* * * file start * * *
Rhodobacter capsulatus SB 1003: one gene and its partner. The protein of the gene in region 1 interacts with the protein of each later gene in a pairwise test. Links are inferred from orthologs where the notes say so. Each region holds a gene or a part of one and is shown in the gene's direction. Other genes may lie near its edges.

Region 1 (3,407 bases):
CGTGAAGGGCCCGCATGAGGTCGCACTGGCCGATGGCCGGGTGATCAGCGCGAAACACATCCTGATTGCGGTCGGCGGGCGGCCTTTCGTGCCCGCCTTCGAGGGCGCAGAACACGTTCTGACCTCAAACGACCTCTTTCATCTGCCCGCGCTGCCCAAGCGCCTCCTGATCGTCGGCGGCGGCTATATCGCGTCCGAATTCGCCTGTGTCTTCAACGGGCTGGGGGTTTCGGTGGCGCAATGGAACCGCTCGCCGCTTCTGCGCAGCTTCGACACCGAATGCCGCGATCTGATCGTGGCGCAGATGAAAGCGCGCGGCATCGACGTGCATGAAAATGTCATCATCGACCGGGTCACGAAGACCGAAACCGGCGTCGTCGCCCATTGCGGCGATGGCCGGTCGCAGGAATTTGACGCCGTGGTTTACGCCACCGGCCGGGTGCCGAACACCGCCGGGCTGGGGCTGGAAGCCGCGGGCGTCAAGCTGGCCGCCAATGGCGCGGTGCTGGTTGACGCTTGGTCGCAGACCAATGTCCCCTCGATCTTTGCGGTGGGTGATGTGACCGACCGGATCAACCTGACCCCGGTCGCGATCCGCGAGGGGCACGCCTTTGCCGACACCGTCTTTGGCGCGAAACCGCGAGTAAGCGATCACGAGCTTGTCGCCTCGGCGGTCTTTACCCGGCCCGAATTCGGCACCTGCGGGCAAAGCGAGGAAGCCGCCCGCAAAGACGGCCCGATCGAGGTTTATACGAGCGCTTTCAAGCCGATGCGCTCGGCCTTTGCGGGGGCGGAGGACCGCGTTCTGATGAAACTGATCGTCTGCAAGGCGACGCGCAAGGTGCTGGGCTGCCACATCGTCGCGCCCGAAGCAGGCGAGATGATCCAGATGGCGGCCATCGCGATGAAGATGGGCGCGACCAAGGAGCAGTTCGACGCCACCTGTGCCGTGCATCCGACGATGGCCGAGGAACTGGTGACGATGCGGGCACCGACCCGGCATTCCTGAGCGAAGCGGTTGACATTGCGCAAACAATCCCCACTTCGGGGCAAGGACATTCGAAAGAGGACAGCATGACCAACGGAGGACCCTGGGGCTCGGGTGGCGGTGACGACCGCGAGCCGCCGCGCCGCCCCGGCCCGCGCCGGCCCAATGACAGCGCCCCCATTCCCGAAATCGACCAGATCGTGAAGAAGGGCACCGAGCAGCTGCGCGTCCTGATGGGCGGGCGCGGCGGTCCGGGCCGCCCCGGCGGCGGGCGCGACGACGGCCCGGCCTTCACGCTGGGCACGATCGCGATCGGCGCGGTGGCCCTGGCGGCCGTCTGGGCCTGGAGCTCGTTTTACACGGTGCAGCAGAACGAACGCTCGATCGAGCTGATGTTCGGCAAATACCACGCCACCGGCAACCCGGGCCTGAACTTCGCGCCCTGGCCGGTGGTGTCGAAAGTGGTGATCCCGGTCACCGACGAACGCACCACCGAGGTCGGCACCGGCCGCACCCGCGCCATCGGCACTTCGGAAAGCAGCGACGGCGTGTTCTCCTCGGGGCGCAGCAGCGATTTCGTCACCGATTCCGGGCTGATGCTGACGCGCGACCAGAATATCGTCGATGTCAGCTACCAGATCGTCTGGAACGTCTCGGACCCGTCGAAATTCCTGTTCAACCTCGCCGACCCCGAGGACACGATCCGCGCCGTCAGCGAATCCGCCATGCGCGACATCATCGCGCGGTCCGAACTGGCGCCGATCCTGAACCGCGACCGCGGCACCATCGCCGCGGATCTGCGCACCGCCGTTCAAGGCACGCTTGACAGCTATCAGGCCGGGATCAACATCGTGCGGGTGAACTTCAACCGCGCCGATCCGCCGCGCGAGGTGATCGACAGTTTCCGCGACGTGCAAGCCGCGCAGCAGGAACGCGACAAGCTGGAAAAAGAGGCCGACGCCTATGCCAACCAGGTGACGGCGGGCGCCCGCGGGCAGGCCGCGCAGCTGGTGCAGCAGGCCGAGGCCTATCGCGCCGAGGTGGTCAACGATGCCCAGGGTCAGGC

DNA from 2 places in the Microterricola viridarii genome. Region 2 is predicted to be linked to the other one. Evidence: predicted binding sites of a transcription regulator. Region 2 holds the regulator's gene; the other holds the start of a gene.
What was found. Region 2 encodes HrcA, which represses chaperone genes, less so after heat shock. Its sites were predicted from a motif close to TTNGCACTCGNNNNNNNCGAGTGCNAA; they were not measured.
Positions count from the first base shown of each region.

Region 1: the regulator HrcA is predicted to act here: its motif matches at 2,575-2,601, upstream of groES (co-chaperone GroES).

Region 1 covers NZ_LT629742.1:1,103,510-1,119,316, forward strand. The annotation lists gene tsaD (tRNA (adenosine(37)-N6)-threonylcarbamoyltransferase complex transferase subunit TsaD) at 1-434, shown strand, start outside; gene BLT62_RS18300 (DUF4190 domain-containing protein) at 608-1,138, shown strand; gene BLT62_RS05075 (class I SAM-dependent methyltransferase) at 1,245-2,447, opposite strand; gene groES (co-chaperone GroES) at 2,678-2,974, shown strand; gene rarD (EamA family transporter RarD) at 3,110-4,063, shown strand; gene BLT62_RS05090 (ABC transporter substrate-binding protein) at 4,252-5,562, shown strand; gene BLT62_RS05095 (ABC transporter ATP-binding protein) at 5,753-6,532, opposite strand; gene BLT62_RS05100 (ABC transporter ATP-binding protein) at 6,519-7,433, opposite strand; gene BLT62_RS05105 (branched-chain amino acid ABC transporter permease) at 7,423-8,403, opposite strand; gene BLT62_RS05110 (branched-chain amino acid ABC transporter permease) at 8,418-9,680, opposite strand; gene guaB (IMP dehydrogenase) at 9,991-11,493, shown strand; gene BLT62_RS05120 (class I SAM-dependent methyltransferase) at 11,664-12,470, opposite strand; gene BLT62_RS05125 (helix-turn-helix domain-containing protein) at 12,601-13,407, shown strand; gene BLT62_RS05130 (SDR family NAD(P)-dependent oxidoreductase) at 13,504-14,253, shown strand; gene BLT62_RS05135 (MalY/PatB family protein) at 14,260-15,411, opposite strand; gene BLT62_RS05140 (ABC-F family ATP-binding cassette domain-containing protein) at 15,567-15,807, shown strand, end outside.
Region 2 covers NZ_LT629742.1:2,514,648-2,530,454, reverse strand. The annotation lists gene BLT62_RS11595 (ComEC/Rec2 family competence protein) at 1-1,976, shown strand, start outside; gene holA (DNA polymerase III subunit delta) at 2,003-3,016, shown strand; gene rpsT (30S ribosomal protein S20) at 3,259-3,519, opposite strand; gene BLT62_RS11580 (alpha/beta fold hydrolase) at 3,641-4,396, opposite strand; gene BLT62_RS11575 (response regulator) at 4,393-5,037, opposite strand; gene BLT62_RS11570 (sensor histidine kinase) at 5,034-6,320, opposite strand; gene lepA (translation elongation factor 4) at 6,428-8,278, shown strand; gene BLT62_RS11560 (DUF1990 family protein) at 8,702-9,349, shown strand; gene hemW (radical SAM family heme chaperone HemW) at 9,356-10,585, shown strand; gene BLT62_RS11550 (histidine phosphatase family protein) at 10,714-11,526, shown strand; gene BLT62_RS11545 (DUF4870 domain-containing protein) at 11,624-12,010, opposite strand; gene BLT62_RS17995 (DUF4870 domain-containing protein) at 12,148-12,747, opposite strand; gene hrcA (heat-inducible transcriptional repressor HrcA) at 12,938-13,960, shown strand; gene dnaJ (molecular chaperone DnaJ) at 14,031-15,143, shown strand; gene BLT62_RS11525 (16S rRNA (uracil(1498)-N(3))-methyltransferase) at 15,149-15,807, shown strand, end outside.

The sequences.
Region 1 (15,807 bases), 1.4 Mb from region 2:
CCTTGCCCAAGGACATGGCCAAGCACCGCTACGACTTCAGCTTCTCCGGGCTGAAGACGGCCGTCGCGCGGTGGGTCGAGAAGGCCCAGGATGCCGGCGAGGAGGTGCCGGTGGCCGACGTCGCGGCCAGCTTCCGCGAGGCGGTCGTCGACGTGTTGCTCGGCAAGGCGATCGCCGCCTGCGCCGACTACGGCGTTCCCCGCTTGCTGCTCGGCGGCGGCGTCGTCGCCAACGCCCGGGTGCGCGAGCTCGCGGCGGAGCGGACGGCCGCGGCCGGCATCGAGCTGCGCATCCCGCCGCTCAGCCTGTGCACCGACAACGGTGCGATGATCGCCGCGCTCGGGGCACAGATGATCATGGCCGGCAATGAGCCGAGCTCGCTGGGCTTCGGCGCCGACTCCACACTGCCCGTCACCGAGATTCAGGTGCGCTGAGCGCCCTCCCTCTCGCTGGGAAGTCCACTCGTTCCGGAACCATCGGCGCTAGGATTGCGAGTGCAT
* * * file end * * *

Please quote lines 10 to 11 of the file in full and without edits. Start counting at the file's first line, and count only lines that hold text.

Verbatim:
The sequences.
Region 1 (15,807 bases), 1.4 Mb from region 2: